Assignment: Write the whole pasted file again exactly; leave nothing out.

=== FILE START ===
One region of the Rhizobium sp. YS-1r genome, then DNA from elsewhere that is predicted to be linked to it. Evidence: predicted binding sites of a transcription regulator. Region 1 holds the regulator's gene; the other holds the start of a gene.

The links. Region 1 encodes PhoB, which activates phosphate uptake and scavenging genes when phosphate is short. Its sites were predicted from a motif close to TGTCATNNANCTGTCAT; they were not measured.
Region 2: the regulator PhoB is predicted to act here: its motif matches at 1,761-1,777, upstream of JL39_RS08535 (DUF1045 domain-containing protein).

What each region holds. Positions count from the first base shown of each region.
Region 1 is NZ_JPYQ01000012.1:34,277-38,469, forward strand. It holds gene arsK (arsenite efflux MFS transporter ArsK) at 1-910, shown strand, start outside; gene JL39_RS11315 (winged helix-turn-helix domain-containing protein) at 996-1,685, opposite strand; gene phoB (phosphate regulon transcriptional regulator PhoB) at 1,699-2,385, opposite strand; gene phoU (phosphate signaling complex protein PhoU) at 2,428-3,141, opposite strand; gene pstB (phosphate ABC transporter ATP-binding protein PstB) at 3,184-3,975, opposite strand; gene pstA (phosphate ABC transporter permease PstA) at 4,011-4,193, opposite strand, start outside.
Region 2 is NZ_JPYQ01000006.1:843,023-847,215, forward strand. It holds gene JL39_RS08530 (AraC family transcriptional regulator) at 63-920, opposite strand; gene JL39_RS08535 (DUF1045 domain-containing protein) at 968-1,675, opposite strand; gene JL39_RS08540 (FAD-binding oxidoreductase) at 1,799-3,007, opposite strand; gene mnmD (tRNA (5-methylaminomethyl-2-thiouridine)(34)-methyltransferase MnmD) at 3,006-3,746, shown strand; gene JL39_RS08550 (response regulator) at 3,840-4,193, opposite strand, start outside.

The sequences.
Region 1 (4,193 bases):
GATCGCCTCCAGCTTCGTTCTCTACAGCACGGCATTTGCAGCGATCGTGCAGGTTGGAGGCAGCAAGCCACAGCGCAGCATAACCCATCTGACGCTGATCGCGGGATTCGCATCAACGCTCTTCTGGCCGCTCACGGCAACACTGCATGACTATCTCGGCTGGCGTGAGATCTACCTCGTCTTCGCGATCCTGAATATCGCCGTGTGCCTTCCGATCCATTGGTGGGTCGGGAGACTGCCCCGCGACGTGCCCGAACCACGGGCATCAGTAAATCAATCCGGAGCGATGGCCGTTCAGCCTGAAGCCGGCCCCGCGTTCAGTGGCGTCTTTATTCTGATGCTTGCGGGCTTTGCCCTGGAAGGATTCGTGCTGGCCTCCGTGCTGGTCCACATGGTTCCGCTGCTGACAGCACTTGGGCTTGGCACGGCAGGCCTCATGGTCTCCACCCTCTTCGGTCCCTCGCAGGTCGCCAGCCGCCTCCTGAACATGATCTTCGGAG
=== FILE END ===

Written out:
One region of the Rhizobium sp. YS-1r genome, then DNA from elsewhere that is predicted to be linked to it. Evidence: predicted binding sites of a transcription regulator. Region 1 holds the regulator's gene; the other holds the start of a gene.

The links. Region 1 encodes PhoB, which activates phosphate uptake and scavenging genes when phosphate is short. Its sites were predicted from a motif close to TGTCATNNANCTGTCAT; they were not measured.
Region 2: the regulator PhoB is predicted to act here: its motif matches at 1,761-1,777, upstream of JL39_RS08535 (DUF1045 domain-containing protein).

What each region holds. Positions count from the first base shown of each region.
Region 1 is NZ_JPYQ01000012.1:34,277-38,469, forward strand. It holds gene arsK (arsenite efflux MFS transporter ArsK) at 1-910, shown strand, start outside; gene JL39_RS11315 (winged helix-turn-helix domain-containing protein) at 996-1,685, opposite strand; gene phoB (phosphate regulon transcriptional regulator PhoB) at 1,699-2,385, opposite strand; gene phoU (phosphate signaling complex protein PhoU) at 2,428-3,141, opposite strand; gene pstB (phosphate ABC transporter ATP-binding protein PstB) at 3,184-3,975, opposite strand; gene pstA (phosphate ABC transporter permease PstA) at 4,011-4,193, opposite strand, start outside.
Region 2 is NZ_JPYQ01000006.1:843,023-847,215, forward strand. It holds gene JL39_RS08530 (AraC family transcriptional regulator) at 63-920, opposite strand; gene JL39_RS08535 (DUF1045 domain-containing protein) at 968-1,675, opposite strand; gene JL39_RS08540 (FAD-binding oxidoreductase) at 1,799-3,007, opposite strand; gene mnmD (tRNA (5-methylaminomethyl-2-thiouridine)(34)-methyltransferase MnmD) at 3,006-3,746, shown strand; gene JL39_RS08550 (response regulator) at 3,840-4,193, opposite strand, start outside.

The sequences.
Region 1 (4,193 bases):
GATCGCCTCCAGCTTCGTTCTCTACAGCACGGCATTTGCAGCGATCGTGCAGGTTGGAGGCAGCAAGCCACAGCGCAGCATAACCCATCTGACGCTGATCGCGGGATTCGCATCAACGCTCTTCTGGCCGCTCACGGCAACACTGCATGACTATCTCGGCTGGCGTGAGATCTACCTCGTCTTCGCGATCCTGAATATCGCCGTGTGCCTTCCGATCCATTGGTGGGTCGGGAGACTGCCCCGCGACGTGCCCGAACCACGGGCATCAGTAAATCAATCCGGAGCGATGGCCGTTCAGCCTGAAGCCGGCCCCGCGTTCAGTGGCGTCTTTATTCTGATGCTTGCGGGCTTTGCCCTGGAAGGATTCGTGCTGGCCTCCGTGCTGGTCCACATGGTTCCGCTGCTGACAGCACTTGGGCTTGGCACGGCAGGCCTCATGGTCTCCACCCTCTTCGGTCCCTCGCAGGTCGCCAGCCGCCTCCTGAACATGATCTTCGGAG